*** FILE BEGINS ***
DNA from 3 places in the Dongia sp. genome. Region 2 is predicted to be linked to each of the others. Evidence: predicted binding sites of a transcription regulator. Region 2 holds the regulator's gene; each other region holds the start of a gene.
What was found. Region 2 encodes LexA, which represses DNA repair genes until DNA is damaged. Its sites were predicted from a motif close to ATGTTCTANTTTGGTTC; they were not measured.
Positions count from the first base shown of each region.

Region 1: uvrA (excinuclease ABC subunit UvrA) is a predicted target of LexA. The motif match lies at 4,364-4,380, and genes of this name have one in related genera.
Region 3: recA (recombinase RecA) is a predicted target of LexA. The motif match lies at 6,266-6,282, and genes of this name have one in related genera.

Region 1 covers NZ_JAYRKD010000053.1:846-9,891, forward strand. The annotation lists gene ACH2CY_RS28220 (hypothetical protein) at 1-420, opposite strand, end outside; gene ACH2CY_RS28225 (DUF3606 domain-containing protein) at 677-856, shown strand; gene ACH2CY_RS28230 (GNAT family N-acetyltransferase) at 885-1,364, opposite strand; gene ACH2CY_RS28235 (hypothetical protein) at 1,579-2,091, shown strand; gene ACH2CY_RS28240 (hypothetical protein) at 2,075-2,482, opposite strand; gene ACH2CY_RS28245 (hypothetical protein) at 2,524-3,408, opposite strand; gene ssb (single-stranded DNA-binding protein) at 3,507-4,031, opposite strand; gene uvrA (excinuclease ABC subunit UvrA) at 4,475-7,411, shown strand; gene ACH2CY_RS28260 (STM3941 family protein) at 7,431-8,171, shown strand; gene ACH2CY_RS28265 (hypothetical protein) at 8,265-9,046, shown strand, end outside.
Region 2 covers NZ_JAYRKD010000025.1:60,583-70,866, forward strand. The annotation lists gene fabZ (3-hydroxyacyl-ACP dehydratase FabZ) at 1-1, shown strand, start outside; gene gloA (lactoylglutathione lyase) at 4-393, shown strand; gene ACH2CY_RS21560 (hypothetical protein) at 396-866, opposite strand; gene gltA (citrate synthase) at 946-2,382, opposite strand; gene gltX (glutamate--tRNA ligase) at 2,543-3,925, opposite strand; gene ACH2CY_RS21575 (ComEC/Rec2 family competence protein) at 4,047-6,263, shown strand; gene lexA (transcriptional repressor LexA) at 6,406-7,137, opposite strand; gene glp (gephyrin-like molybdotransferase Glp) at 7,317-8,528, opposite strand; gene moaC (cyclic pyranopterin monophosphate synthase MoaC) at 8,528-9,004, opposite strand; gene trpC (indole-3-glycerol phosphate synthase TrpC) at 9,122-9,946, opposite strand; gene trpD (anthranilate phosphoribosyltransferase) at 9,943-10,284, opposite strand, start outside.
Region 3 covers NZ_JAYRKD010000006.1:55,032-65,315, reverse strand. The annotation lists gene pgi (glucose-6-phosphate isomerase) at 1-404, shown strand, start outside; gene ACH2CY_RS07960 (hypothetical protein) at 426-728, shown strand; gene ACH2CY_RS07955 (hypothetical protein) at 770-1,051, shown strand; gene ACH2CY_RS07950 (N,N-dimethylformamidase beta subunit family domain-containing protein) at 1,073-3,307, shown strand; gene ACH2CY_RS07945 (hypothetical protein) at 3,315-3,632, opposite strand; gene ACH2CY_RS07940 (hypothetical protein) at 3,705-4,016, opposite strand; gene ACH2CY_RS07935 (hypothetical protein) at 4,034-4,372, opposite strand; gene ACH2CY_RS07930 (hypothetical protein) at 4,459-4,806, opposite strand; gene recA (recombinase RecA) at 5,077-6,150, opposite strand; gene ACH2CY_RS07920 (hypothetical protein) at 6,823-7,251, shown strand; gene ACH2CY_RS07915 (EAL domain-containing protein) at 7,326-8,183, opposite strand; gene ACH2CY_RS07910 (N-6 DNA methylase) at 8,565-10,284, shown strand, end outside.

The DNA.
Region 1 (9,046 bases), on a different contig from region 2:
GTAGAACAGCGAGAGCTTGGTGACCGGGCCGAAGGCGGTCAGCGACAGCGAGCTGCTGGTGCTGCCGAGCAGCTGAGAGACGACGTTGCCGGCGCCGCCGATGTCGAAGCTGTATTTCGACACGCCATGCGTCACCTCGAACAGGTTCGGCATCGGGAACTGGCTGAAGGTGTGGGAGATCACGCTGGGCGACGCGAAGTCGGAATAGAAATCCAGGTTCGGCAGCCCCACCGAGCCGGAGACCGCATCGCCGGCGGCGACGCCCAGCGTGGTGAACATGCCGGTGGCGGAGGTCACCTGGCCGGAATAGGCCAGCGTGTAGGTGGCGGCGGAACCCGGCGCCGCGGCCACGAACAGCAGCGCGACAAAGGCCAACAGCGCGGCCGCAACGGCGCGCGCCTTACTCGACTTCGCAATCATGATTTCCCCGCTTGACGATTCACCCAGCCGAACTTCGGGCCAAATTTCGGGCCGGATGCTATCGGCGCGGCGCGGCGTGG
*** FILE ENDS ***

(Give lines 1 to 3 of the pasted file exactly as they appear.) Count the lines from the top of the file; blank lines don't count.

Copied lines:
DNA from 3 places in the Dongia sp. genome. Region 2 is predicted to be linked to each of the others. Evidence: predicted binding sites of a transcription regulator. Region 2 holds the regulator's gene; each other region holds the start of a gene.
What was found. Region 2 encodes LexA, which represses DNA repair genes until DNA is damaged. Its sites were predicted from a motif close to ATGTTCTANTTTGGTTC; they were not measured.
Positions count from the first base shown of each region.